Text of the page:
Information Design Model

The second version of the LSG model contains the following object types:

  1. SingleProductCompany
  2. InputItemType as a subtype of ItemType
  3. OutputItemType as a subtype of ItemType

and the following event types:

  1. StartOfDay
  2. Delivery
  3. DailyProduction
  4. DailyDemand
  5. EndOfDay
An information design model describing object types and event types.

Notice that the bill of materials (BoM) for a product batch is modeled by the the collection-valued property bomItems where each BoM item is of type BomItem, associating a quantity with an input item type. The collection values of the property bomItems can be implemented in the form of maps where input item type names (such as "Lemon") are the keys and quantities are their values:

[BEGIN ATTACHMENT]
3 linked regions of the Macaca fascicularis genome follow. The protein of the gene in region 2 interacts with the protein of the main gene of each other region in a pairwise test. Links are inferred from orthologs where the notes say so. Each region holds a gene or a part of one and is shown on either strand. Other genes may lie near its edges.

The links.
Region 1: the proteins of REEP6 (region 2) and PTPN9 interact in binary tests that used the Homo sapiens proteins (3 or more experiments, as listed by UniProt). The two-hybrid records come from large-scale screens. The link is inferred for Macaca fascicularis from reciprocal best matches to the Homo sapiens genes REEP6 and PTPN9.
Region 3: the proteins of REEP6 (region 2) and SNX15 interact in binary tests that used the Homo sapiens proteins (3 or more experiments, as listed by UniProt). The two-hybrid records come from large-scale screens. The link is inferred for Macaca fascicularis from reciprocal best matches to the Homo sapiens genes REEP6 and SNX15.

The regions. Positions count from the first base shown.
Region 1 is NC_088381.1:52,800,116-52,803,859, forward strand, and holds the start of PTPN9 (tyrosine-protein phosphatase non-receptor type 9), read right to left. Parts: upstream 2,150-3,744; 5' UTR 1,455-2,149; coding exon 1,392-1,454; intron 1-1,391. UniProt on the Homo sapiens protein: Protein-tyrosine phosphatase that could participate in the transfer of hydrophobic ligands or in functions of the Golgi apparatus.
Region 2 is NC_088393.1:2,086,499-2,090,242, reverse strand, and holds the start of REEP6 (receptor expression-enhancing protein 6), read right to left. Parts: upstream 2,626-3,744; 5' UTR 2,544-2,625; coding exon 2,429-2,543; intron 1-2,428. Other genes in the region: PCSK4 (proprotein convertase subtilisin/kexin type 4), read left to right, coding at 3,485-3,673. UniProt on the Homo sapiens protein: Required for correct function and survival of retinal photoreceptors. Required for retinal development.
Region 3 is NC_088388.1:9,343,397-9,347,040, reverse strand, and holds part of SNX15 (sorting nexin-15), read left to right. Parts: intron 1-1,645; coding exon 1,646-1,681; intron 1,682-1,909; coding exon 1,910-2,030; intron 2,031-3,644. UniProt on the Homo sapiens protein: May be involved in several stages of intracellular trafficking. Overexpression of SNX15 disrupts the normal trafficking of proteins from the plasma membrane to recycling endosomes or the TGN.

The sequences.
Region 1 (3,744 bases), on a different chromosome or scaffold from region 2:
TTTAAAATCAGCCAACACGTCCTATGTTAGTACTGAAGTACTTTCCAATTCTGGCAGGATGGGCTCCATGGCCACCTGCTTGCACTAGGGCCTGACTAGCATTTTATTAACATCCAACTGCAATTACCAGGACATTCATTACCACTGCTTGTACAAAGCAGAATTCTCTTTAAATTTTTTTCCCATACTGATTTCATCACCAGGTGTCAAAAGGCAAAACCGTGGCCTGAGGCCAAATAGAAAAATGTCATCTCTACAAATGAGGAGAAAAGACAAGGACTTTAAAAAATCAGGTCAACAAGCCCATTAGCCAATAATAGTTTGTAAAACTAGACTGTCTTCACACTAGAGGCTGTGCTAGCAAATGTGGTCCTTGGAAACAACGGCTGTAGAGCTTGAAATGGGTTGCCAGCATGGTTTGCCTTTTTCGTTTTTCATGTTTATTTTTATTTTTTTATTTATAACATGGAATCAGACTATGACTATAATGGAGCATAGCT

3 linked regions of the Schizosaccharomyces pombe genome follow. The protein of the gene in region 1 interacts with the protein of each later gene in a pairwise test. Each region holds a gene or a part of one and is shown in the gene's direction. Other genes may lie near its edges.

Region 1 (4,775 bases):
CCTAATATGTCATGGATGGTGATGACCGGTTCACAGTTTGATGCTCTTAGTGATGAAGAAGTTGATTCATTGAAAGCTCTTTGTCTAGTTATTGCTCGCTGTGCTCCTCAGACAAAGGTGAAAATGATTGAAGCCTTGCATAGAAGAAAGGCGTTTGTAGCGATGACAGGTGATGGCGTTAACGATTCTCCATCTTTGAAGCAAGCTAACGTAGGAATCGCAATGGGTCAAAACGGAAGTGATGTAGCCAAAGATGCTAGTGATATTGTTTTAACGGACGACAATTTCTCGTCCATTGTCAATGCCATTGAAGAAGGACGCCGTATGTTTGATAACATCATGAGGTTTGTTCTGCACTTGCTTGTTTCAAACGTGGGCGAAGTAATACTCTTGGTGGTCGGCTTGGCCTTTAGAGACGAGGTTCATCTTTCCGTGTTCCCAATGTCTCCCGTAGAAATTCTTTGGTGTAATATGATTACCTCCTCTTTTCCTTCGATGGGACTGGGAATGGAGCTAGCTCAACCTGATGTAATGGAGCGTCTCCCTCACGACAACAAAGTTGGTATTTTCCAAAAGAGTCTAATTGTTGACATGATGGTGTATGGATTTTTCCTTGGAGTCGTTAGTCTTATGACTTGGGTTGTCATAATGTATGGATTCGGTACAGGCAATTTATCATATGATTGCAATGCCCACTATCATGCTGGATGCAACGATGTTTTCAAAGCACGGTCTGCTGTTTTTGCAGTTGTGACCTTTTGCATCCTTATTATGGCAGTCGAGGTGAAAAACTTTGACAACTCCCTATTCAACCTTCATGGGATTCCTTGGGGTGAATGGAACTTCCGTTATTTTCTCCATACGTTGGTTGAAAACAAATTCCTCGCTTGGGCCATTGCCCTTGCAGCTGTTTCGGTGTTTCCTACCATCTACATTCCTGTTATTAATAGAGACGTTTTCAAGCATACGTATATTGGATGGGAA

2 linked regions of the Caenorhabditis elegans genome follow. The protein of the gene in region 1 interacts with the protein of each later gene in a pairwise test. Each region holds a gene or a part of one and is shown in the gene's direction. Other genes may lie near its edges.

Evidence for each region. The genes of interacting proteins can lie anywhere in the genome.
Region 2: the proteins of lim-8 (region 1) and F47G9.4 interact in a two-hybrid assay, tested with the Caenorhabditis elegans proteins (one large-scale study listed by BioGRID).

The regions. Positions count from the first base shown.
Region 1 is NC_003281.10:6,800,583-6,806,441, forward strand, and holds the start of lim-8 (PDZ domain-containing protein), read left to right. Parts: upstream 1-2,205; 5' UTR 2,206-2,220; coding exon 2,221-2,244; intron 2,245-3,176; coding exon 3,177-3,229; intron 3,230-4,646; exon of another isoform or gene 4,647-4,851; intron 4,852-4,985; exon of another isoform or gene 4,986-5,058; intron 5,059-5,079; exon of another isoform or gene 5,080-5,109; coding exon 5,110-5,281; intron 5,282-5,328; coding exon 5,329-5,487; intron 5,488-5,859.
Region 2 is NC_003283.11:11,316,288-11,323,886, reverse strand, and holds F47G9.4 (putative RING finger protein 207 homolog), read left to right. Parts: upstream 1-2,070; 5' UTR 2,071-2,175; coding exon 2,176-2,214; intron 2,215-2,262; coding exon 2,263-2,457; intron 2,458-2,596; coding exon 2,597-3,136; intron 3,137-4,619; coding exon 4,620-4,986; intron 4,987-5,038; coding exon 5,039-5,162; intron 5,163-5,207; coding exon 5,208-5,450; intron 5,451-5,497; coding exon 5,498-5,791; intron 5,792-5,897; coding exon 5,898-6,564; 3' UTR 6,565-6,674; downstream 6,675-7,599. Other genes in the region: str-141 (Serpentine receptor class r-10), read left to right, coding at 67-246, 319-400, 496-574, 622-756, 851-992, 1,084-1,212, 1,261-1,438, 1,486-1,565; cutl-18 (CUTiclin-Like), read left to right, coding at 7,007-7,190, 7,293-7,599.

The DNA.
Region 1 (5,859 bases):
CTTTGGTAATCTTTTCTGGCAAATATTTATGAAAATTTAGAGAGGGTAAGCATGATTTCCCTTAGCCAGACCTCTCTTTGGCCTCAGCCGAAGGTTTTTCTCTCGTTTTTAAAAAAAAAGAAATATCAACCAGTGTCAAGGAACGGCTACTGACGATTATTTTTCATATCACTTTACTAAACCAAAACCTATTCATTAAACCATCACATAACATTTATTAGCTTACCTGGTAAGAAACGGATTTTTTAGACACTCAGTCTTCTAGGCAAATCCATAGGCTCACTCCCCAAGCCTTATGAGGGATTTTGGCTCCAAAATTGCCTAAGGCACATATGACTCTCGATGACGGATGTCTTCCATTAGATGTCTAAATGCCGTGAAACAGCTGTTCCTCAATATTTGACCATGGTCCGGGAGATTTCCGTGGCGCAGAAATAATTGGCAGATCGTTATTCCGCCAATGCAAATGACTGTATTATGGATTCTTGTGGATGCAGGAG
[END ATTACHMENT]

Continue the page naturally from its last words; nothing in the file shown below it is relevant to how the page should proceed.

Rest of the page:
{"Lemon": 3, "Water": 2.5, "IceCubes": 50, "Sugar": 0.3}
Process Design Model

A DPMN process design model can be decomposed into a set of event rule design models, one for each type of event specified in the design model.


Implementation with OESjs

The JavaScript-based simulator OESjs implements the Object Event Simulation paradigm, and, consequently, allows a straight-forward coding of OEM class models and DPMN process models. You can inspect the model's OESjs code on the OES GitHub repo.

Implementing the Information Design Model

For implementing the information design model, we have to code all object types, event types and activity types specified in the model in the form of classes.

Implementing the Process Design Model

A DPMN process design model can be decomposed into a set of event rule design models, one for each type of event specified in the design model.